FCC Bonfire Series 116: Where art thou

 

Todays challenge will have us deal with objects; to be more concise, we are going to be working with object properties, or keys. We are tasked with writing a function that takes a list (array) of objects and returns only those that have property values equivalent to the second argument. Sounds confusing but it isn’t, let me show a few examples. I’m going to use a heavily indented syntax so you can get a better look at the objects being used:

where(
  [
    {
      firstname: 'Gorka',
      lastname: 'Hernandez'
    }, {
      firstname: 'John',
      lastname: 'Doe'
    }, {
      firstname: 'Jane',
      lastname: 'Doe'
    }
  ], { lastname: 'Doe' });

// Should return both the John and Jane objects.

where(
  [
    {
      firstname: 'Gorka',
      lastname: 'Hernandez'
    }, {
      firstname: 'John',
      lastname: 'Doe'
    }, {
      firstname: 'Jane',
      lastname: 'Doe'
    }
  ], { firstname: 'John', lastname: 'Doe' });

// Should return only the John object.

where(
  [
    {
      firstname: 'Gorka',
      lastname: 'Hernandez'
    }, {
      firstname: 'John',
      lastname: 'Doe'
    }, {
      firstname: 'Jane',
      lastname: 'Doe'
    }
  ], { age: 23 });

// Returns an empty array.

As you can see, we are returning those objects -inside the first argument array- that match every property in the second argument -an object-. In the first example, both John and Jane share the lastname property with the provided second argument and so, they are returned. The second example also specifies the firstname property, so only John is returned. The last example will return an empty array, since there is no objects in the first argument that have an age property.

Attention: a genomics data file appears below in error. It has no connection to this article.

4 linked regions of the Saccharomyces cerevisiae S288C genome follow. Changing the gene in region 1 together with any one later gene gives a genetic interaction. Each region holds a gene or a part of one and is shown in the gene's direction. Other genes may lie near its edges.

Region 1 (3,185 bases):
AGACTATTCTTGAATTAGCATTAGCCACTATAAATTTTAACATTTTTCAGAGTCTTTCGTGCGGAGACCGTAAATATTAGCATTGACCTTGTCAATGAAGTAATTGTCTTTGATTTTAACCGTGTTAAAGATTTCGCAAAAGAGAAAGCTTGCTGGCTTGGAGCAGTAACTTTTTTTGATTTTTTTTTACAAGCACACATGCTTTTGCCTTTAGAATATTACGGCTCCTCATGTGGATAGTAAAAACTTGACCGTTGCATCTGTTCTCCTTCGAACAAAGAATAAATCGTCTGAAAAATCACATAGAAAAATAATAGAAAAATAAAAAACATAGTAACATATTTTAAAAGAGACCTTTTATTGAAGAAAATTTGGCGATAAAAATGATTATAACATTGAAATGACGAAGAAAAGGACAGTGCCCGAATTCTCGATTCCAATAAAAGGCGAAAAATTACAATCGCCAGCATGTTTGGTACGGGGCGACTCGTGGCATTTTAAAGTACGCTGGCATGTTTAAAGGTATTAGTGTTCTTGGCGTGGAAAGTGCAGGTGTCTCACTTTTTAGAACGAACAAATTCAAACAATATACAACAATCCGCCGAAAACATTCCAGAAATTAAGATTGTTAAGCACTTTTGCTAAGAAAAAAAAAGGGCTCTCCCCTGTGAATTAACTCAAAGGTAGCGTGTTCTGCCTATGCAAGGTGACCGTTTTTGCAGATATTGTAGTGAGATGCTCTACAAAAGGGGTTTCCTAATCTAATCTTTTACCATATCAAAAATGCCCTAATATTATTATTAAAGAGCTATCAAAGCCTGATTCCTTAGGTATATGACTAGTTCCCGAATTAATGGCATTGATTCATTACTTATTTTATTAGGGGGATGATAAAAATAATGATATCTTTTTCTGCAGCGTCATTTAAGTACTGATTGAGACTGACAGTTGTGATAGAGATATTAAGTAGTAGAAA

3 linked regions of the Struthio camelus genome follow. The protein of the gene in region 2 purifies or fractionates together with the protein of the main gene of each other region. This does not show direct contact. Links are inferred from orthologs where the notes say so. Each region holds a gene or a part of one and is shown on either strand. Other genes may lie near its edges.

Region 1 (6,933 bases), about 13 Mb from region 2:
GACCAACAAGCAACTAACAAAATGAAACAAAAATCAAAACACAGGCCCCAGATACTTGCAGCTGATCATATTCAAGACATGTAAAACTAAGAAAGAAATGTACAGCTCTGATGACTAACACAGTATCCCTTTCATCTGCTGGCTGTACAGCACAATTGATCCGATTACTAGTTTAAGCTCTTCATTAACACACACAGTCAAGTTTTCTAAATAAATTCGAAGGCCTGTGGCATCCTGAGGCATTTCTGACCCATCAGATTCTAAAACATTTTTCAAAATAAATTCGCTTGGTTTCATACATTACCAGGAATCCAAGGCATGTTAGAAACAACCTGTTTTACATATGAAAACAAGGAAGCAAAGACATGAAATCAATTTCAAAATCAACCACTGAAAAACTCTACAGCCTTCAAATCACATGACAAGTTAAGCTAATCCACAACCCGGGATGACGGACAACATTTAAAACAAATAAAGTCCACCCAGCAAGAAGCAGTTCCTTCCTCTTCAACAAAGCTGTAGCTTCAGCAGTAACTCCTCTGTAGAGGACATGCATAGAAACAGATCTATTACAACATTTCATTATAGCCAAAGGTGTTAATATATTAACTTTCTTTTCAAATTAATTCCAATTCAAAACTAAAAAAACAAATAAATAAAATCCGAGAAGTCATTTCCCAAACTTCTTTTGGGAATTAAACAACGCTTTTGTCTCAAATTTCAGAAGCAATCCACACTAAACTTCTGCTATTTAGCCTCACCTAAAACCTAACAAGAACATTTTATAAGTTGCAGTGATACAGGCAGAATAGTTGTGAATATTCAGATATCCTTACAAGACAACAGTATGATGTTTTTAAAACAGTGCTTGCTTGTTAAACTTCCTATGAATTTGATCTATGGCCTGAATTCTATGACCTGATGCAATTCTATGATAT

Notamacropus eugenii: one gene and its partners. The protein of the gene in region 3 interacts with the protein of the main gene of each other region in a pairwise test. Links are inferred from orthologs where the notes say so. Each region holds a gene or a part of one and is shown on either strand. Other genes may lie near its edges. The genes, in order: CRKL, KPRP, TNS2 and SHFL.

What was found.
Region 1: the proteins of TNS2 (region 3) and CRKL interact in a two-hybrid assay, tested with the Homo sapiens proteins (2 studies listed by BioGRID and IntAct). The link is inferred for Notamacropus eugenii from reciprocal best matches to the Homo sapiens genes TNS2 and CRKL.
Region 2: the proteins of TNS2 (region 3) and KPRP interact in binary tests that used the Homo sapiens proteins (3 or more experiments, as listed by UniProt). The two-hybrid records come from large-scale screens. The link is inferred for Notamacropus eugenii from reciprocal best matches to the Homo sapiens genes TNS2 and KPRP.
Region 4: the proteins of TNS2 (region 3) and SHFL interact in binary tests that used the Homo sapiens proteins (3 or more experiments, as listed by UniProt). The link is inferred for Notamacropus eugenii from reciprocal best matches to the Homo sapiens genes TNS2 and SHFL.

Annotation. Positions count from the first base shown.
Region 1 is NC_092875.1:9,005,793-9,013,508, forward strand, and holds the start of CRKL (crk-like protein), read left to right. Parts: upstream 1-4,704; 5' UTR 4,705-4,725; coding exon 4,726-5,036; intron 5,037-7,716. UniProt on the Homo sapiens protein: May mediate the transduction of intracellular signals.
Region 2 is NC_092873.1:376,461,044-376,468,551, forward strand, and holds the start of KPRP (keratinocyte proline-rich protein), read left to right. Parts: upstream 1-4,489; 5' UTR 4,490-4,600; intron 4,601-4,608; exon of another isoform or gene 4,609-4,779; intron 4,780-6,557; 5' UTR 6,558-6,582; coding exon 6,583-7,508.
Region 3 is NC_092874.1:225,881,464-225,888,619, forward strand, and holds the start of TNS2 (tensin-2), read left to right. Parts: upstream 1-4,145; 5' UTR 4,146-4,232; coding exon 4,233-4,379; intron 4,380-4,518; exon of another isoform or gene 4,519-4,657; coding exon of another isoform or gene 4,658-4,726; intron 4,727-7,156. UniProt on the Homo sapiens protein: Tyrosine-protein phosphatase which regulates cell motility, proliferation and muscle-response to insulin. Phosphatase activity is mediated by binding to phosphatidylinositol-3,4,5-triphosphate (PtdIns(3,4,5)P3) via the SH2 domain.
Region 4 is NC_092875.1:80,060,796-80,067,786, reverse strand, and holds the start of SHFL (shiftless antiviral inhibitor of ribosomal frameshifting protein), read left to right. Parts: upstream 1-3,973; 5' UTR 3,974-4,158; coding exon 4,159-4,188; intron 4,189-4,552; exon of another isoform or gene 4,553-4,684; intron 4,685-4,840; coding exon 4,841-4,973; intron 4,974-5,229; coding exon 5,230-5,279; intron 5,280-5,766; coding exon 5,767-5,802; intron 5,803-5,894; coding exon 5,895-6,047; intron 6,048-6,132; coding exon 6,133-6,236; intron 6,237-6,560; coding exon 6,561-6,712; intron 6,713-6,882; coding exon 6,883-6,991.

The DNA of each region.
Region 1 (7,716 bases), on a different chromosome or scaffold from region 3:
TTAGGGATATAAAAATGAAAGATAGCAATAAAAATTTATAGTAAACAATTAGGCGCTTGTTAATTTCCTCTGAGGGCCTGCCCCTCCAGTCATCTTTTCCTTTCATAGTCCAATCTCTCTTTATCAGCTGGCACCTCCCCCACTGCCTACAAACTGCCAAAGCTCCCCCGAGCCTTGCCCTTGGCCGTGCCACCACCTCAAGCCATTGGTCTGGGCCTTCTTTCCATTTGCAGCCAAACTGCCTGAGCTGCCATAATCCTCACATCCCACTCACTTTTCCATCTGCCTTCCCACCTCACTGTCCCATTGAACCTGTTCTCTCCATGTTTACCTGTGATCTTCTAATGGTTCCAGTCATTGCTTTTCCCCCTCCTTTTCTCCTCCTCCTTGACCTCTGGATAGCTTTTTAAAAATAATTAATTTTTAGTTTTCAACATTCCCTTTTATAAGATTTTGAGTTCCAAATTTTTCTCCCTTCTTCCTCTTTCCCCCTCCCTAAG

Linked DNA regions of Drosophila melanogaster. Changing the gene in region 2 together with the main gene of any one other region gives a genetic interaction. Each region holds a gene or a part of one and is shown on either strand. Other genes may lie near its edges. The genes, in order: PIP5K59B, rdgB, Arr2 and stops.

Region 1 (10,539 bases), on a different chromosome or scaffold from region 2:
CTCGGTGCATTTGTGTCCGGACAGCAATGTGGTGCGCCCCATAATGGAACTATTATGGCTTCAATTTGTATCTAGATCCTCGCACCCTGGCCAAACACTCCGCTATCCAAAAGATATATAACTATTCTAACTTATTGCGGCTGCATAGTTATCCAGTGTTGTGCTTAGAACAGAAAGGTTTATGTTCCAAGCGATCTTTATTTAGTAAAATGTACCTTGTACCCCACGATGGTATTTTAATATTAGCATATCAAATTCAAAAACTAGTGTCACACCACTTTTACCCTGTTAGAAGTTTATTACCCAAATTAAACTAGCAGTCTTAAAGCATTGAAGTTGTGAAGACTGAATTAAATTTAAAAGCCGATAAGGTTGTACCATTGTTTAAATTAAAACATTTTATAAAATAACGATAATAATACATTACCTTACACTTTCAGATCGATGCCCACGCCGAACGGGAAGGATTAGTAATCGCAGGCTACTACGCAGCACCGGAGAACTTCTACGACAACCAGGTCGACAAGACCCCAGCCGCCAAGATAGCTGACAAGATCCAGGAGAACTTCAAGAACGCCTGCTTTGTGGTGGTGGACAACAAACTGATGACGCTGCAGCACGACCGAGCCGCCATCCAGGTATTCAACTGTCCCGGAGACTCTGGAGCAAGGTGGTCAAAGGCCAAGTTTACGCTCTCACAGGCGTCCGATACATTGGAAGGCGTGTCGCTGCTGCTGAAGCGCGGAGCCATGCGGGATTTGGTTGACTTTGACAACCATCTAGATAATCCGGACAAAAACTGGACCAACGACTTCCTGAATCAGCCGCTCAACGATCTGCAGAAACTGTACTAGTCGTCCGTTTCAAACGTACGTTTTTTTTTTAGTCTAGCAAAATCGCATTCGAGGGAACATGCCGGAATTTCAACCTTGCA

Let’s get solving, we know that we should transverse the object array, and test every object within for every property in the second argument. In other words, we are filtering an array based on some criteria. I said filter, and we all know what that means, so let’s get functional!

Here’s a first barebone:

function where(collection, object) {
  return collection.filter(function(currentObj) {
    // Check if every property in the second argument is inside this object.
    // Is is? Return true.
    // It isn't? Return false.
  });
}

There are two ways to go about checking every property inside the objects, using a for…in loop or the Object.keys() method. In this case, I’m going to be using the for…in loop, but you know the drill, try making a version that uses the Object.keys() method yourself!

For the next step, let’s try to give our barebone some working logic, we are going to assume that every object matches the properties defined in the second argument, and return false as soon as one of those does not match, or does not exist. We will be using the aforementioned for…in loop and the Object.prototype.hasOwnProperty() method. The hasOwnProperty method will take a property name as argument, and return true if that property exists within the object it is called on, or false otherwise.

function where(collection, object) {
  return collection.filter(function(currentObj) {
    for (var key in object) {
      if (!currentObj.hasOwnProperty(key) || currentObj[key] !== object[key]) {
        return false;
      }
    }
    return true;
  });
}

Here, inside the filter, we are running the for…in loop that goes over every property inside the second argument object. It then checks if the current object has that property, and if it does, then checks if the values on both current object and second argument are the same. If everything is good and sound, nothing happens, and true is returned at the end. But if any property or property value does not match, false is returned, and that item is filtered out from the array.

Try making the Object.keys() version! This method will return an array containing every existing property inside of the object it is called on.